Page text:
Northwestern Medicine recently joined a landmark clinical trial to investigate if a vaccine made from a patient’s own brain tumor is effective in slowing tumor progression and extending survival. The randomized phase 2 trial will study how well giving the study vaccine with or without Avastin (bevacizumab) works in treating patients with recurrent glioblastoma multiforme (GBM).
(Avastin, Genentech Inc.- Year approved:2009)
Avastin (or bevacizumab to the scientific community) is a humanised monoclonal antibody that is directed against all biologically active forms of VEGF. Antibodies are molecules that are typically a normal part of the human immune system. An antibody is meant to bind to a very specific target which is then typically destroyed and removed by the body. Avastin is an antibody that binds VEGF and acts to block its action.
Bevacizumab was one of the first antiangiogenic agents to demonstrate activity against metastatic kidney cancer. Bevacizumab is administered intravenously every two weeks. On July 31, 2009, the FDA granted approval for the use of Avastin in combination with interferon-? for the treatment of patients with metastatic renal cell carcinoma. The approval was based on results published in the journal Lancet in 2007. In this double-blind phase III trial 649 patients with metastatic kidney cancer who had undergone nephrectomy, were randomized to either bevacizumab plus Interferon-? or placebo plus Interferon-? as a first-line treatment. Median progression-free survival of patients was significantly improved in those receiving the combination treatment including Bevacizumab and Interferon-? compared to the control group (10.2 vs 5.4 months). Response rates were also significantly improved in the Bevacizumab and Interferon-? groups (31% vs 13%). The most common severe (grade 3) toxicity was fatigue: 12% in the bevacizumab and IFN arm versus 8% in the control arm.
A second multicenter phase III trial which was performed in 2008 and which was conducted in the United States and Canada, was nearly identical in design with the exception that it lacked a placebo element and did not require prior nephrectomy. In this second study, the average progression-free survival was 8.5 months in patients receiving The combination of Bevacizumab and Interferon-? compared to 5.2 months for patients receiving Interferon-? therapy alone. The overall response rate was in favour of the combination group (25.5% vs 13.1%). However, both studies failed to show any significant difference regarding overall survival between the combination of Bevacizumab and Interferon-? versus Interferon-? alone (18.3 vs 17.4 months).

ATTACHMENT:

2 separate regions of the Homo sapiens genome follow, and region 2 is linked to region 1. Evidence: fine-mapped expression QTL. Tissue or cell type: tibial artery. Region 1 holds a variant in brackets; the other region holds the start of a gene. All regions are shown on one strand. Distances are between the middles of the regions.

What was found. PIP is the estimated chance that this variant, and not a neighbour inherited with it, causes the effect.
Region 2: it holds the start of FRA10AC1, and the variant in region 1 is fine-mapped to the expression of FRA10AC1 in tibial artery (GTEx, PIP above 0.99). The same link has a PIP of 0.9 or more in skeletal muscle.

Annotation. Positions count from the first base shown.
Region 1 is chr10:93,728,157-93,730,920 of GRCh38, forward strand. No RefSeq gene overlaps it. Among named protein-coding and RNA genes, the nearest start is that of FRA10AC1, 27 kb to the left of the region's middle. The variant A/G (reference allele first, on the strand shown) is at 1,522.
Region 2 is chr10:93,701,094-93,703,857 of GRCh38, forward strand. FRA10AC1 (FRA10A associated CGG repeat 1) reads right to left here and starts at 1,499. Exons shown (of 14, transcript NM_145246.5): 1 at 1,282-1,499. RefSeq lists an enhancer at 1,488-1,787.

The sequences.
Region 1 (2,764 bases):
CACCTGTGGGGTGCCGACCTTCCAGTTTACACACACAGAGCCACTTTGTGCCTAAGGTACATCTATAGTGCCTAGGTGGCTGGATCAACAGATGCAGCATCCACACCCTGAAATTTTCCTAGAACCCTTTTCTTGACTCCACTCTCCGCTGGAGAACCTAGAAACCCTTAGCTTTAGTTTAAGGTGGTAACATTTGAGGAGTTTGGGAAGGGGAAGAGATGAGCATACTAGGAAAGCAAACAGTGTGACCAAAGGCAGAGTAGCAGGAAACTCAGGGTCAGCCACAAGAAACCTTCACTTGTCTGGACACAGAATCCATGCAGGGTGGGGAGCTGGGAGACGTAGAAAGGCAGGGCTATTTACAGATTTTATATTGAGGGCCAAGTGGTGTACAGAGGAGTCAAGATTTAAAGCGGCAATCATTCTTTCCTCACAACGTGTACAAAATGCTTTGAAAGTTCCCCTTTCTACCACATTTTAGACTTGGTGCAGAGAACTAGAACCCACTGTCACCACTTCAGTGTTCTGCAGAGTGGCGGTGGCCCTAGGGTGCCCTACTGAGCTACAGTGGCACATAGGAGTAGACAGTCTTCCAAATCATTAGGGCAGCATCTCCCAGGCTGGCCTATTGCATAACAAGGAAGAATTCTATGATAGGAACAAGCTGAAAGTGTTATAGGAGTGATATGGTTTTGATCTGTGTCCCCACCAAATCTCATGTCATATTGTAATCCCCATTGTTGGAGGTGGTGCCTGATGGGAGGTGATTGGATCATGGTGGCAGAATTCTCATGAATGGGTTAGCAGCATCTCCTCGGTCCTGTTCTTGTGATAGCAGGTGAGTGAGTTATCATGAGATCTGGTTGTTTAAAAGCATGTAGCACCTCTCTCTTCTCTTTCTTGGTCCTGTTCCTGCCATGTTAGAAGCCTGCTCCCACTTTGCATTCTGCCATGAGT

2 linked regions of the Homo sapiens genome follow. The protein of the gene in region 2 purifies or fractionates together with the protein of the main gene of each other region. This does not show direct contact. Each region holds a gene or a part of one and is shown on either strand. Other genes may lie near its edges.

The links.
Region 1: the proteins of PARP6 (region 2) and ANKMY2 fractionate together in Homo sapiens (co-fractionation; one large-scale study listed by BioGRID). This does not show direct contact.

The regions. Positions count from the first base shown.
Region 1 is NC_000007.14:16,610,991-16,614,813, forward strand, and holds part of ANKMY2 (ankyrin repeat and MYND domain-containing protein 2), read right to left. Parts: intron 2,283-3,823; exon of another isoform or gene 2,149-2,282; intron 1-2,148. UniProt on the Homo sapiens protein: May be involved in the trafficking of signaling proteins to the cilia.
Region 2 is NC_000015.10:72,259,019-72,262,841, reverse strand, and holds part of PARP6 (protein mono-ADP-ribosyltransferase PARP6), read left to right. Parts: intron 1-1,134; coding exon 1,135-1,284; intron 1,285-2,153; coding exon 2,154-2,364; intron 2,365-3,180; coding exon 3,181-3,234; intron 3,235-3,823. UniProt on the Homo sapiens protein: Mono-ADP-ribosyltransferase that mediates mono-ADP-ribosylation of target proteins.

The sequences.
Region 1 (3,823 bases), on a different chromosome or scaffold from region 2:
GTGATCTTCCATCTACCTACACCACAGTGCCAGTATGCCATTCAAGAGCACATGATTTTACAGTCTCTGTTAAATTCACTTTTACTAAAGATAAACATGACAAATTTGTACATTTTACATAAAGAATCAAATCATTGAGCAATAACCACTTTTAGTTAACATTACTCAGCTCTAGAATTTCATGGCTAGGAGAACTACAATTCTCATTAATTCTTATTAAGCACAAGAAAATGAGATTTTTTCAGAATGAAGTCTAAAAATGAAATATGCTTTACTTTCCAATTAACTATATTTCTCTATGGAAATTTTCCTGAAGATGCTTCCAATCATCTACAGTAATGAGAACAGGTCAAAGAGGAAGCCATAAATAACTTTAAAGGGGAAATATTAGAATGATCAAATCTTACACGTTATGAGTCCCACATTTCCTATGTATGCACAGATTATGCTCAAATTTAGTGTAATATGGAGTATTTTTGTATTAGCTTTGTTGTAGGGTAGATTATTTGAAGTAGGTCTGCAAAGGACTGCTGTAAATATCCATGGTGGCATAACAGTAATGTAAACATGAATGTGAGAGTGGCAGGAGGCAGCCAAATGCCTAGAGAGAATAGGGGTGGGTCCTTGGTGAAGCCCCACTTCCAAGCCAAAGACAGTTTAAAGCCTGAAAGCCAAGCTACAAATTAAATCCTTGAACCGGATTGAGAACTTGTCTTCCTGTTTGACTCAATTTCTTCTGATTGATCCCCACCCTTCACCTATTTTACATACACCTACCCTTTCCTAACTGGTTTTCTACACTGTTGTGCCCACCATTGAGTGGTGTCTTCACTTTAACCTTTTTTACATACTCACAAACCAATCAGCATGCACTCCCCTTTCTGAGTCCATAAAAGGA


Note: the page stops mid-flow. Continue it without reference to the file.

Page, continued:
Bevacizumab (trade name Avastin, Genentech/Roche) is an angiogenesis inhibitor, a drug that slows the growth of new blood vessels. It is licensed to treat various cancers, including colorectal, lung, breast (outside the USA), glioblastoma (USA only), kidney and ovarian.
Bevacizumab is a humanized monoclonal antibody that inhibits vascular endothelial growth factor A (VEGF-A). VEGF-A is a chemical signal that stimulates angiogenesis in a variety of diseases, especially in cancer. Bevacizumab was the first clinically availableangiogenesis inhibitor in the United States.
Bevacizumab was approved by the U.S. Food and Drug Administration (FDA) for certainmetastatic cancers. It received its first approval in 2004, for combination use with standardchemotherapy for metastatic colon cancer.It has since been approved for use in certain lung cancers, renal cancers, and glioblastoma multiforme of the brain.
At one point bevacizumab was approved for breast cancer by the FDA, but the approval was revoked on 18 November 2011. The approval for breast cancer was revoked because, although there was evidence that it slowed progression of metastatic breast cancer, there was no evidence that it extended life or improved quality of life, and it caused adverse effects including severe high blood pressure and hemorrhaging. In 2008, the FDA gave bevacizumab provisional approval for metastatic breast cancer, subject to further studies. The FDA’s advisory panel had recommended against approval. In July 2010, after new studies failed to show a significant benefit, the FDA’s advisory panel recommended against the indication for advanced breast cancer. Genentech requested a hearing, which was granted in June 2011. The FDA ruled to withdraw the breast cancer indication in November 2011. FDA approval is required for Genentech to market a drug for that indication. Doctors may sometimes prescribe it for that indication, although insurance companies are less likely to pay for it. The drug remains approved for breast cancer use in other countries including Australia.
Clinical trials are underway for many other indications including ovarian cancer, pediatric osteosarcoma, and certain non-malignant eye diseases. In the curative setting (adjuvant therapy), clinical studies are underway in breast cancer and lung cancer.